__________________
Self-described nerd. Pronouns: He/Him
arthwollipot is offline   Quote this post in a PM   Nominate this post for this month's language award Copy a direct link to this post Reply With Quote Back to Top
Old 8th January 2019, 10:49 PM   #287
xterra
So far, so good...
 
xterra's Avatar
 
Join Date: Apr 2012
Location: On the outskirts of Nowhere; the middle was too crowded
Posts: 3,139
Originally Posted by cullennz View Post
Wouldn't that mean that Great Auks are penguins and antarctic penguins aren't penguins, penguins just look like penguins?



Yes, it is a very aukward situation.




Properly knapped obsidian blades are sharper than scalpels. They were used for eye surgery, or so I have been told.
__________________
Over we go....
xterra is offline   Quote this post in a PM   Nominate this post for this month's language award Copy a direct link to this post Reply With Quote Back to Top
Old 8th January 2019, 10:57 PM   #288
lionking
In the Peanut Gallery
 
lionking's Avatar
 
Join Date: Jan 2007
Location: Melbourne
Posts: 43,296
Originally Posted by xterra View Post

Properly knapped obsidian blades are sharper than scalpels. They were used for eye surgery, or so I have been told.
They do the job on White Walkers as well......
__________________
A fanatic is one who can't change his mind and won't change the subject.

Sir Winston Churchill
lionking is offline   Quote this post in a PM   Nominate this post for this month's language award Copy a direct link to this post Reply With Quote Back to Top
Old 8th January 2019, 11:21 PM   #289
Roboramma
Penultimate Amazing
 
Roboramma's Avatar
 
Join Date: Feb 2005
Location: Shanghai
Posts: 12,065
The terminal velocity of a cat is low enough that it's possible for cats to survive a fall from any height.

Of course, possible is probably the operative word here, and I don't know what the actual survival rate is from cats falling from extreme heights, but, still, pretty cool.

ETA: And given the way scaling laws work, I'd expect that for animals significantly smaller than cats (mice say?) there's no real danger to falls from any height. This is obviously true of insects, for instance, and not primarily because they have exoskeletons. Scaling laws are pretty cool in general.
__________________
"... when people thought the Earth was flat, they were wrong. When people thought the Earth was spherical they were wrong. But if you think that thinking the Earth is spherical is just as wrong as thinking the Earth is flat, then your view is wronger than both of them put together."
Isaac Asimov

Last edited by Roboramma; 8th January 2019 at 11:23 PM.
Roboramma is online now   Quote this post in a PM   Nominate this post for this month's language award Copy a direct link to this post Reply With Quote Back to Top
Old 8th January 2019, 11:50 PM   #290
sir drinks-a-lot
Illuminator
 
sir drinks-a-lot's Avatar
 
Join Date: May 2004
Location: Cole Valley, CA
Posts: 3,664
Originally Posted by Roboramma View Post
The terminal velocity of a cat is low enough that it's possible for cats to survive a fall from any height.

Of course, possible is probably the operative word here, and I don't know what the actual survival rate is from cats falling from extreme heights, but, still, pretty cool.

ETA: And given the way scaling laws work, I'd expect that for animals significantly smaller than cats (mice say?) there's no real danger to falls from any height. This is obviously true of insects, for instance, and not primarily because they have exoskeletons. Scaling laws are pretty cool in general.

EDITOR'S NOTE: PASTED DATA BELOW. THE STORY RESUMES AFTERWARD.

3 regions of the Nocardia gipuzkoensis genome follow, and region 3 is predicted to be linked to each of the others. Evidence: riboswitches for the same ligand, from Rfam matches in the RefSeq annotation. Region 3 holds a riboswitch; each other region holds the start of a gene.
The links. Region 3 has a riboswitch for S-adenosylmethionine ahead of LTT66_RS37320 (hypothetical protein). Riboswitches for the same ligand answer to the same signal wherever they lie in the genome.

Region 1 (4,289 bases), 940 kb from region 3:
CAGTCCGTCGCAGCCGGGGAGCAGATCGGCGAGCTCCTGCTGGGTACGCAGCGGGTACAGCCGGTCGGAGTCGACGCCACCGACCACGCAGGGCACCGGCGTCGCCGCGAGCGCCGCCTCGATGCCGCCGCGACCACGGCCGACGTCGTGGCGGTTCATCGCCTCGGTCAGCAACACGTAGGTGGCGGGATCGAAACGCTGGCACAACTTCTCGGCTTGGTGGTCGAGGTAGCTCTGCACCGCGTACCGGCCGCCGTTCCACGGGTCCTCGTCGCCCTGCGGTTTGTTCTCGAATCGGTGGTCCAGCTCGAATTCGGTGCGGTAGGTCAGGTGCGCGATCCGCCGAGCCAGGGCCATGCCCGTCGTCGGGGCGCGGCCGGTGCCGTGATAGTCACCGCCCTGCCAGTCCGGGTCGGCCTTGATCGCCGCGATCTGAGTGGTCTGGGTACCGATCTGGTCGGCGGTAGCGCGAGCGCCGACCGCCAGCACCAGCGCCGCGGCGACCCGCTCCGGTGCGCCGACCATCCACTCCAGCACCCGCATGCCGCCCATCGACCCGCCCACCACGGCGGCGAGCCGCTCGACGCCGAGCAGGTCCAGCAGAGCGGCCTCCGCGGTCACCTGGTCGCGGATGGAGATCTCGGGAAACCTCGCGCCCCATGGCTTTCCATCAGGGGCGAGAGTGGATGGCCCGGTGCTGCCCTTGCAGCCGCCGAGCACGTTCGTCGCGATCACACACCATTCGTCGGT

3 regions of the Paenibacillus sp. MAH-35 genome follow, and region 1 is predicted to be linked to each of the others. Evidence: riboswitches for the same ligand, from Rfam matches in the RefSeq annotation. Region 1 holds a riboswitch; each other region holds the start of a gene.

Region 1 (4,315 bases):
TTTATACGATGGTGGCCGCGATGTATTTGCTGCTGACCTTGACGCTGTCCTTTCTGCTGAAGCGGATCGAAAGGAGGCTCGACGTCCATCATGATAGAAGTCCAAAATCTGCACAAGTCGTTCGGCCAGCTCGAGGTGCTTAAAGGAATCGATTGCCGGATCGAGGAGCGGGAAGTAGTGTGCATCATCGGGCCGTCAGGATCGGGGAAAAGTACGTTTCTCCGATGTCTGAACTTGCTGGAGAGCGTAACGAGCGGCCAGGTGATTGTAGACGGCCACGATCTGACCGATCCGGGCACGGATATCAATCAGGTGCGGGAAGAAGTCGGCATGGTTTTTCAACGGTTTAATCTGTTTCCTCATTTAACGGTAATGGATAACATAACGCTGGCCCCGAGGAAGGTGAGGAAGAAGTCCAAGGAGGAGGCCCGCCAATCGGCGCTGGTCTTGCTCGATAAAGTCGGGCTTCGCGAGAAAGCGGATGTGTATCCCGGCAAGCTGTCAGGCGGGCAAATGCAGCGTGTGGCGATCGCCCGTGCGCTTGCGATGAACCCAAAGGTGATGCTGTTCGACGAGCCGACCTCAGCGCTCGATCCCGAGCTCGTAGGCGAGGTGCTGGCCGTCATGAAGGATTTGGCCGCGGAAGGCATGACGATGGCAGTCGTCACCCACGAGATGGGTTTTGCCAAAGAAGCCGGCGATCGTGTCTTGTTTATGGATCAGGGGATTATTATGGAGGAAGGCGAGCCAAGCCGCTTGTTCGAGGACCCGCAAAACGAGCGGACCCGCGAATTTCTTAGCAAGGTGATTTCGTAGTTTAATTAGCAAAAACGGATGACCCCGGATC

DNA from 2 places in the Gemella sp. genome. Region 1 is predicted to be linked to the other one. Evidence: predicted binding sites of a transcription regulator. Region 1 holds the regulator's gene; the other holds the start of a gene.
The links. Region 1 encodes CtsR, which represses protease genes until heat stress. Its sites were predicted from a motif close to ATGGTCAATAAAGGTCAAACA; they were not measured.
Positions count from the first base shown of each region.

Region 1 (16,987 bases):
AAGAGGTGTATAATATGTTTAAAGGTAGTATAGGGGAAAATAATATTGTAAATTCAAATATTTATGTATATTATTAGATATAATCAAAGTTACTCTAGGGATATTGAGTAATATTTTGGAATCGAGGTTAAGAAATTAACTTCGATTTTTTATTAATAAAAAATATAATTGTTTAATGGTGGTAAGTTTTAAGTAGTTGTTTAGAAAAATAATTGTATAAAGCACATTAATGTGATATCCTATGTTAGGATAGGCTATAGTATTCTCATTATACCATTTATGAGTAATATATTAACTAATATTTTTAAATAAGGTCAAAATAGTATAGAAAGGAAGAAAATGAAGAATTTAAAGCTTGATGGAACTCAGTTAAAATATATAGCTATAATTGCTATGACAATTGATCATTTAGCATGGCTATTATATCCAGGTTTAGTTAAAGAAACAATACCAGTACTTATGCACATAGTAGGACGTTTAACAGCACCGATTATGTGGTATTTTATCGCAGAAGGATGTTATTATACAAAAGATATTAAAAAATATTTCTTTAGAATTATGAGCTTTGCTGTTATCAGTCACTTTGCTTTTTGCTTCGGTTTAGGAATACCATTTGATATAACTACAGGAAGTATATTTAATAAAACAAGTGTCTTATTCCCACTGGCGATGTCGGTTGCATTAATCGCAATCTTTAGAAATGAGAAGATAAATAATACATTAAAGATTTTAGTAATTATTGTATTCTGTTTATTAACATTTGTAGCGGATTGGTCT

You may have seen it already, but On Being the Right Size by J. B. S. Haldane is a nice, quick read on the topic.
__________________
I drink to the general joy o' th' whole table. --William Shakespeare
sir drinks-a-lot is offline   Quote this post in a PM   Nominate this post for this month's language award Copy a direct link to this post Reply With Quote Back to Top
Old 9th January 2019, 01:02 AM   #291
This is The End
 
This is The End's Avatar
 
Join Date: Sep 2007
Posts: 10,711
Originally Posted by catsmate View Post
The ratio of the volumes of a cylinder, hemisphere and cone of equal base diameter and height is 3:2:1.

Do you mean sphere?
__________________
________________________
This is The End is offline   Quote this post in a PM   Nominate this post for this month's language award Copy a direct link to this post Reply With Quote Back to Top
Old 9th January 2019, 01:45 AM   #292
Roboramma
Penultimate Amazing
 
Roboramma's Avatar
 
Join Date: Feb 2005
Location: Shanghai
Posts: 12,065
Originally Posted by sir drinks-a-lot View Post
You may have seen it already, but On Being the Right Size by J. B. S. Haldane is a nice, quick read on the topic.
Yeah, it's a classic. I had read it before, but thanks for posting it, definitely a good addition to the thread.
__________________
"... when people thought the Earth was flat, they were wrong. When people thought the Earth was spherical they were wrong. But if you think that thinking the Earth is spherical is just as wrong as thinking the Earth is flat, then your view is wronger than both of them put together."
Isaac Asimov
Roboramma is online now   Quote this post in a PM   Nominate this post for this month's language award Copy a direct link to this post Reply With Quote Back to Top
Old 9th January 2019, 02:36 AM   #293
3point14
Pi
 
3point14's Avatar
 
Join Date: Nov 2005
Posts: 17,181
Originally Posted by Thor 2 View Post
I suppose you get off on the fact that centrifugal force does not exist then?

https://xkcd.com/123/
__________________
Up the River!

Anyone that wraps themselves in the Union Flag and also lives in tax exile is a [redacted]
3point14 is offline   Quote this post in a PM   Nominate this post for this month's language award Copy a direct link to this post Reply With Quote Back to Top
Old 9th January 2019, 02:39 AM   #294